Between You & Me: Confessions of a Comma Queen, by Mary Norris
I will admit that I began reading Between You & Me: Confessions of a Comma Queen expecting a sort of grammar textbook, but that’s not the case at all. Although I would highly suggest having an interest in grammar before reading this book, it would be worth reading just because it is refreshing. It was wonderful to be able to experience grammar in such an entertaining way. Mary Norris adopted a writing style that is witty and mischievous. Her sense of humor was displayed immediately, just from the table of contents:
Chapter 1. Spelling is for Weirdos
Chapter 2. That Witch!
Chapter 3. The Problem of Heesh
Chapter 4. Between You and Me
Chapter 5. Comma Comma Comma Comma, Chameleon
Chapter 6. Who Put the Hyphen in Moby-Dick?
Chapter 7. A Dash, a Semicolon, and a Colon Walk into a Bar
Chapter 8. What’s Up with the Apostrophe?
Chapter 9. F*ck This Sh*t
Chapter 10. Ballad of a Pencil Junkie
Norris guides the reader through her journey from her first job at a public pool to her interest in the dairy industry (she was a milkman for a brief period), and then finally to her copy-editing position at The New Yorker, peppering each memory and thought with a valuable and intriguing lesson on grammar. These lessons flow so smoothly with her stories that they’re indistinguishable, which makes the lessons both comprehensible and enjoyable. Some of my favorite quotes include:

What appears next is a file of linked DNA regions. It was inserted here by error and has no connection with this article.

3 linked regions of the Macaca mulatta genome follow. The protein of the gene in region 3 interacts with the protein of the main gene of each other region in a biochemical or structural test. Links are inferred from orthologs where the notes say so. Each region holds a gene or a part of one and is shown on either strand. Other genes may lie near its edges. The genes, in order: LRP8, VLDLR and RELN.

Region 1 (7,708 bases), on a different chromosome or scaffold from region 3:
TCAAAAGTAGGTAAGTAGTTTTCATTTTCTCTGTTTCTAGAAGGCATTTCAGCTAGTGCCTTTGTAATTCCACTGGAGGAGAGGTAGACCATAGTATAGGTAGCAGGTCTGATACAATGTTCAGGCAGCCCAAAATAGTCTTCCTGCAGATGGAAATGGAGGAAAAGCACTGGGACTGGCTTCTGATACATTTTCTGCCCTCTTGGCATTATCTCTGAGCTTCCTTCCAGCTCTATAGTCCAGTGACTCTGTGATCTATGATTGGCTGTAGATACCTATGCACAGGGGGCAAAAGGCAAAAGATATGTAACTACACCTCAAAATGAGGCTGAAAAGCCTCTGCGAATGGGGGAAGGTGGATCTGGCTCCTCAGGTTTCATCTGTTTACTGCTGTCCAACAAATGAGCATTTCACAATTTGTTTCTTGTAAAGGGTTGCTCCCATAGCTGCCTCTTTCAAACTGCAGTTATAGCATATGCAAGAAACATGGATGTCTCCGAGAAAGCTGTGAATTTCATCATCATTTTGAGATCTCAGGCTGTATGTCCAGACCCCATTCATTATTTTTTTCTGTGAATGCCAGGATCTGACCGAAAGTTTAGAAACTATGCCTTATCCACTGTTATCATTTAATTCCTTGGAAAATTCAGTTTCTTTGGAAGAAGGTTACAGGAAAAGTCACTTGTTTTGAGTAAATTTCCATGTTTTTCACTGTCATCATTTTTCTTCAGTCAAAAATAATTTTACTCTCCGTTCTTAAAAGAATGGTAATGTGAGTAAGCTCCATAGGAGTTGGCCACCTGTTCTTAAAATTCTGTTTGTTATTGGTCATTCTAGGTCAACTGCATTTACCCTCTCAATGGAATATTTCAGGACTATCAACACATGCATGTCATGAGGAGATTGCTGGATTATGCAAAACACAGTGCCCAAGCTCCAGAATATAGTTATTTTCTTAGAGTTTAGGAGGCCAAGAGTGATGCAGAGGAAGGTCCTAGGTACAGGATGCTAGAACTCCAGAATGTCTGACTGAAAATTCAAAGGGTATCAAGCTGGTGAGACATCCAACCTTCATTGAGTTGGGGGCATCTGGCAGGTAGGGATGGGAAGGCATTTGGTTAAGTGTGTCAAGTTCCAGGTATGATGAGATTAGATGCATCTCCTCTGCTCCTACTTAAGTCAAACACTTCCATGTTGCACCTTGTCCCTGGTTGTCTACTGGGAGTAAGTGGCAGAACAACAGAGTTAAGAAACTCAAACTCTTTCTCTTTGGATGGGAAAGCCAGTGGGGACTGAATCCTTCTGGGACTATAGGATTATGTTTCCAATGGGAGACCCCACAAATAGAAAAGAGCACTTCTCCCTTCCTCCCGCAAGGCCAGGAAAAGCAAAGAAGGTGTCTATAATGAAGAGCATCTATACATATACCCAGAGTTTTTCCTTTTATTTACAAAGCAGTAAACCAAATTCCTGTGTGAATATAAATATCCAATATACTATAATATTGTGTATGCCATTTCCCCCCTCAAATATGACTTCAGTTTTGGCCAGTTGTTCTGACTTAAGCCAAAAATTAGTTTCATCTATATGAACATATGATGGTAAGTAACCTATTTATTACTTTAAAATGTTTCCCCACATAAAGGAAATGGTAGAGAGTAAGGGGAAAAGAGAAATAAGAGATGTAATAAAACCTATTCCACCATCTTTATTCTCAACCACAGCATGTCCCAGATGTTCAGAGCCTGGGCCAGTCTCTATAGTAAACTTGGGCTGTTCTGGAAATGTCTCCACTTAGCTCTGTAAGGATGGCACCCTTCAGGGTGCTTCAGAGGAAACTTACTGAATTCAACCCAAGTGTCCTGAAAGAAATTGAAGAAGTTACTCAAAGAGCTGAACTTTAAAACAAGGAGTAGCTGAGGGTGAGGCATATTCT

- “‘Whom’ may indeed be on the way out, but so is Venice, and we still like to go there.”
- “If a sentence were a picket fence, the serial commas would be posts at regular intervals.”
- “There is no mark of punctuation so upper-crust as the semicolon.”
Norris examines each mark of punctuation thoroughly and with a great deal of consideration, and while this would seem like a dull task, her lively writing actually assigns personalities and temperament to semicolons, commas, and dashes.
The reader gains an insight into Norris’s life and everyday thoughts, and when she eventually reaches the memories of her time as a copy editor at The New Yorker, she presents both her frustrations and successes with positivity. I particularly enjoyed her obvious bewilderment at some of the strict rules that The New Yorker followed, and her perplexed (but respectful) approach to them.
I would recommend this book to grammar enthusiasts and novices alike, and everyone in between. Although Norris undoubtedly has a vaster knowledge of grammar than she included in this book, it’s clear that the strict teaching of grammar wasn’t her purpose. It’s a navigation of her life with a consideration of grammar, and it’s not to be taken too seriously. After reading many tedious grammar textbooks for college, this book was a breath of fresh air. Between You & Me: Confessions of a Comma Queen was the most satisfying and hilarious book on grammar I’ve had the pleasure of reading.